Šiauliai was occupied by the Soviet in 1940 until the Germans entered the city on June 26 1941.

Wednesday, February 11, 2015

Vilnius 1910

This is a beautiful postcard of Троки / Troki (now Trakai, Lithuania) sent in 1910 from the post office Вильна Вокзаль / Vilna Vokzal (Vilnius railway station) to Рига / Riga. The picture is so beautiful that it makes you think of an artistic modern photography. Trakai castle was and still is a popular day trip site for tourists and Vilnius residents as well. The postmarks are interesting, the right one is a perfin cancel of Vilnius station, the middle one is a regular cancel of the same post office and the left one is a machine arrival cancel of Riga.

Monday, February 9, 2015

Vilnius 1921

This is a postally unused postcard cancelled in 1921 in Wilno (now Vilnius), Litwa Środkowa / Central Lithuania. The postcard is published in Munich, Germany, probably targeting the market of German population during the WWI occupation. The Republic of Litwa Środkowa / Central Lithuania is a funny state that has never been recognized internationally, created by the 1st Lithuanian–Belarusian Infantry Division led by General Lucjan Żeligowski who believe or not, supposedly acted against the will of Warsaw by invading Vilnius region on its own. The fact that the head of the state is a military General and called it a "Republic" sounds like a joke too. But history can be ironic. If the Poles did not push away Soviet Russia from the region, would the Lithuanians have been able to keep their republic during the entire interwar period? I know the "if" in history is ultimately useless but it is certainly a question to ask before labeling the Poles as the "bad guys". What do you think?

Sunday, February 8, 2015

Vilnius arrival cancellation 1915

This is a Russian military field post card sent in 1915 from Митава / Mitava (now Jelgava, Latvia) to Вильна / Vilna (now Vilnius). The arrival postmark is the Russian main field post-office in Вильна/Vilna. ПОЛЕВ. ГЛАВН. ПОЧТ. КОНТ. /Polev. glavn. pocht. kont. is literally "Field main post counter". This post office seemed to be operated in Vilnius from 1914 to 1915 until the German took the city during WWI. There are plenty of documents and literature available in English about WWI German military post but very few about the Russians. I wish I knew more about it.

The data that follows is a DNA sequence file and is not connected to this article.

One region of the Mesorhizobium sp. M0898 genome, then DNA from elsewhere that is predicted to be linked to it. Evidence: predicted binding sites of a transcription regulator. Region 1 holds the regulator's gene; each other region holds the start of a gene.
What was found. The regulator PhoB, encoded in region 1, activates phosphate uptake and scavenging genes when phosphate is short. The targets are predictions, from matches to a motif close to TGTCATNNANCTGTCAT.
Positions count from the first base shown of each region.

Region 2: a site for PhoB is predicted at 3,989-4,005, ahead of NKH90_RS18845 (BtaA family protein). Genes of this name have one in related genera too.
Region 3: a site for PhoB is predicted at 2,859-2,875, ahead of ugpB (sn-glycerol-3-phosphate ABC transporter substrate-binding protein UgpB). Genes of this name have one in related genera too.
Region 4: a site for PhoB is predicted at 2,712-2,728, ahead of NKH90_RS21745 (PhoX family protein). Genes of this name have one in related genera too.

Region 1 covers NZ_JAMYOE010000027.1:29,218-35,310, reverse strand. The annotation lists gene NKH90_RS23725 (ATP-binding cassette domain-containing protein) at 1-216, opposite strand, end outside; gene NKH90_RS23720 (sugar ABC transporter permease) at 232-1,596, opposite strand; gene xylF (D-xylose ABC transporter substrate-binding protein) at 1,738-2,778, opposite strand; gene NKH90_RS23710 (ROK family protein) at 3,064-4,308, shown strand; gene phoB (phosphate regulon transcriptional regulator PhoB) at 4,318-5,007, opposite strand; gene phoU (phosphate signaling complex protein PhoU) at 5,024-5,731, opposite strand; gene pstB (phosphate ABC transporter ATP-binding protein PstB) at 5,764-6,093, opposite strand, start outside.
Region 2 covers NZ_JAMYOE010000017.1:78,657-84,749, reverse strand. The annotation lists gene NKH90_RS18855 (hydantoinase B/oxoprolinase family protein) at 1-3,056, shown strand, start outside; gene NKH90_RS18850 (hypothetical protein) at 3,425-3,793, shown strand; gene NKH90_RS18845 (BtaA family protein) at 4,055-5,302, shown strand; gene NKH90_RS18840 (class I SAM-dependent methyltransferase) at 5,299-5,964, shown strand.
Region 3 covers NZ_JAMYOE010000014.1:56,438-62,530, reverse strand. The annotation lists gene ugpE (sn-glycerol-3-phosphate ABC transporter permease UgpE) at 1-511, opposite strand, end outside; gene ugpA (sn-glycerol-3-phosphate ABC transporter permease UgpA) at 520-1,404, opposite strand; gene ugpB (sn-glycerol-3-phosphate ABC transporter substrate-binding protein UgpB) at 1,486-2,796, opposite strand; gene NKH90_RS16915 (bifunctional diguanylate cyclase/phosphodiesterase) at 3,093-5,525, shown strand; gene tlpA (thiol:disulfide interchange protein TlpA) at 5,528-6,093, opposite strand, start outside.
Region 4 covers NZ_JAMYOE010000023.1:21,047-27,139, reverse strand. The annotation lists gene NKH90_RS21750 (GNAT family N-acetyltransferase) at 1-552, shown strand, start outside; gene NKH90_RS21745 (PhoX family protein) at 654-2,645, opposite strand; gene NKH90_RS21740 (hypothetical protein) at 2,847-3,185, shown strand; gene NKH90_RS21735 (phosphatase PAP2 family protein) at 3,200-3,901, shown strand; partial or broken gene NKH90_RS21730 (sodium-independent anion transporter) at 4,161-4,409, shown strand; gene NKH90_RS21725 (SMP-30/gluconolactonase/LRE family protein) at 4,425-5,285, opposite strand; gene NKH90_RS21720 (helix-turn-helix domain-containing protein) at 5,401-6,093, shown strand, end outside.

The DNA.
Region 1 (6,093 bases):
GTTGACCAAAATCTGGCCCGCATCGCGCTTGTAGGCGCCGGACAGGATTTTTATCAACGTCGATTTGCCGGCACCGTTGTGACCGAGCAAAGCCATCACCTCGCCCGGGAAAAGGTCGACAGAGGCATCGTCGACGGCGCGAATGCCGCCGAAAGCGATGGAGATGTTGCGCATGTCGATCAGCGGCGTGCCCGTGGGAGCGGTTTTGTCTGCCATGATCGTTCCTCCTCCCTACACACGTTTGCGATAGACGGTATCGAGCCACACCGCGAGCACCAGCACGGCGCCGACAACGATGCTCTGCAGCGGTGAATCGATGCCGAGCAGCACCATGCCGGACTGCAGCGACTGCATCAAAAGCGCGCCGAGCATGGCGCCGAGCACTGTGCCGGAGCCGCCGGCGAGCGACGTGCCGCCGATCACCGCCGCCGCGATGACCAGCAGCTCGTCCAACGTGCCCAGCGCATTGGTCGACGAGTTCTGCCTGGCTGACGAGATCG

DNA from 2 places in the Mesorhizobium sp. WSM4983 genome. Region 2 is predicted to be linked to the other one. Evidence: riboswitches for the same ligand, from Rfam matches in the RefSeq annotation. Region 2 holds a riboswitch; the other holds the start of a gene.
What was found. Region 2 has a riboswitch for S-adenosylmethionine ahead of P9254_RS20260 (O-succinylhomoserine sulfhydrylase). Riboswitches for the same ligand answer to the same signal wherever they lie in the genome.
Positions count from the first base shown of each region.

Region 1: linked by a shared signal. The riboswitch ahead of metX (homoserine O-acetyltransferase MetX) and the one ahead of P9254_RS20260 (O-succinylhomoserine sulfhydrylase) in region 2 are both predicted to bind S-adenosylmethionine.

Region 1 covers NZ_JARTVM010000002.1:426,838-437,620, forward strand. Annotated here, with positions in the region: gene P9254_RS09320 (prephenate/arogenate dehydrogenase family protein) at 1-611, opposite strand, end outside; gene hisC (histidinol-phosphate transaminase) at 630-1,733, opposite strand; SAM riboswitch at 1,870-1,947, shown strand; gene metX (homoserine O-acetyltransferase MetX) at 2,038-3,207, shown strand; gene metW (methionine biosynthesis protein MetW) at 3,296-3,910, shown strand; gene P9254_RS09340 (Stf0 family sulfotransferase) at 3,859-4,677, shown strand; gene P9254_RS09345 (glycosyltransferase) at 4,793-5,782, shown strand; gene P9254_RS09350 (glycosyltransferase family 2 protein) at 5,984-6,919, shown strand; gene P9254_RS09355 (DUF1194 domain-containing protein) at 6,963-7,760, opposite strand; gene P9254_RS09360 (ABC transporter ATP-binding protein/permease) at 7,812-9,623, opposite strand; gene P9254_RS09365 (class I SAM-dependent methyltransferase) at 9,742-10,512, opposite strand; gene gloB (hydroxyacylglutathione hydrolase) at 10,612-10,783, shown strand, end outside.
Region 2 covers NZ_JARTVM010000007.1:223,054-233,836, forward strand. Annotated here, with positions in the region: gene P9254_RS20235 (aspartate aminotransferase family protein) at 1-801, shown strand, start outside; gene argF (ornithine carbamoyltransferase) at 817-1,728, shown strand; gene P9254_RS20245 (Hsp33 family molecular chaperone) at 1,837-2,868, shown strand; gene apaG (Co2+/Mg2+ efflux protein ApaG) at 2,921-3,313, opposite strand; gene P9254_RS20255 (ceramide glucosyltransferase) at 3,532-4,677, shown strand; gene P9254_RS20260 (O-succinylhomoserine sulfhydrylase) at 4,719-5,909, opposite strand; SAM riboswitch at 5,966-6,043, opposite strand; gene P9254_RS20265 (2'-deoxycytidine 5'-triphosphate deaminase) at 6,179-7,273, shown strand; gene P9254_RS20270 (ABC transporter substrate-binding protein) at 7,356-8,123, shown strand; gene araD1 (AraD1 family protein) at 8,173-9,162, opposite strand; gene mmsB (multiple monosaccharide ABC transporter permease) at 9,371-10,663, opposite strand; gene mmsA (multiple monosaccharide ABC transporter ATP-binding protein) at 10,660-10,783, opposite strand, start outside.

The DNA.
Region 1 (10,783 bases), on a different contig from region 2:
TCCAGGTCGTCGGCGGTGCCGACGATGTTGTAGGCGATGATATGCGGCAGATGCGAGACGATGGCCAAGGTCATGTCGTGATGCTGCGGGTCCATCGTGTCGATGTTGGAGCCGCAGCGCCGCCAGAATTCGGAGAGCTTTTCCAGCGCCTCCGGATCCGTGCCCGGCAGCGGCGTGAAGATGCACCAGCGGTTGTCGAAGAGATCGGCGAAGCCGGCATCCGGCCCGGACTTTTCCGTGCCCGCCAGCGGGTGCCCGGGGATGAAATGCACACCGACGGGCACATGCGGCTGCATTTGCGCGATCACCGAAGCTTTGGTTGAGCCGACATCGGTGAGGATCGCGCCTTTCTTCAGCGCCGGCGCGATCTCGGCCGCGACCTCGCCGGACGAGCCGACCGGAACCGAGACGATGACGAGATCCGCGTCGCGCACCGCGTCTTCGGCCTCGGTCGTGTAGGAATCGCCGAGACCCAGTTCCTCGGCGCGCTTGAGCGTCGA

Saturday, February 7, 2015

Šilutė 1920

This is a cover sent in 1920 from Heydekrug (now Šilutė, Lithuania), Memelgebiet to Hamburg, Germany. Germania overprinted stamps of Memelgebiet may not have extremely high catalog value but somehow it is not that easy to find on used covers. It is probably because it is hidden by many collectors. In both Michel and Scott, these Germania overprints are listed first but actually they are not. The French Semeuse overprints were issued on July 7th 1920 while these Germanias were issued on August 1st.  I imagine they did it so it would look more logical in a historical perspective going on the order of the administrators of the land.

Sunday, February 1, 2015

Šiauliai 1973

Unfortunately postally unused but still interesting set of postcards of Šiauliai during the Soviet rule. Published by Mintis in Vilnius in 1973.

K. Didžiulis Polytechnic school

Station square

Central bus station

by the lake Talša
All descriptions are according to the information on the back of the postacard.

Cancellations of Lit.SSR - 09 Soviet Occupation 1941

Here is a brighter close up of the Таураге/Tauragė postmark

Going through boxes of thousands of cheap stamps, you don't expect that much normally.  But here is  my lucky day and I would like to show you! Low quality damaged commemorative stamps of Soviet Union without much catalog value. What's so lucky about it? Well it's the postmark (as usual of course). The left stamp has a postmark of Таураге / Tauragė and right one, Укмерге / Ukmergė dated 1941, which means it's the first Soviet annexation before the German invasion in 1941. The postmarks of regional Lithuanian towns during this period are scarce comparing to Latvian SSR or Estonian SSR.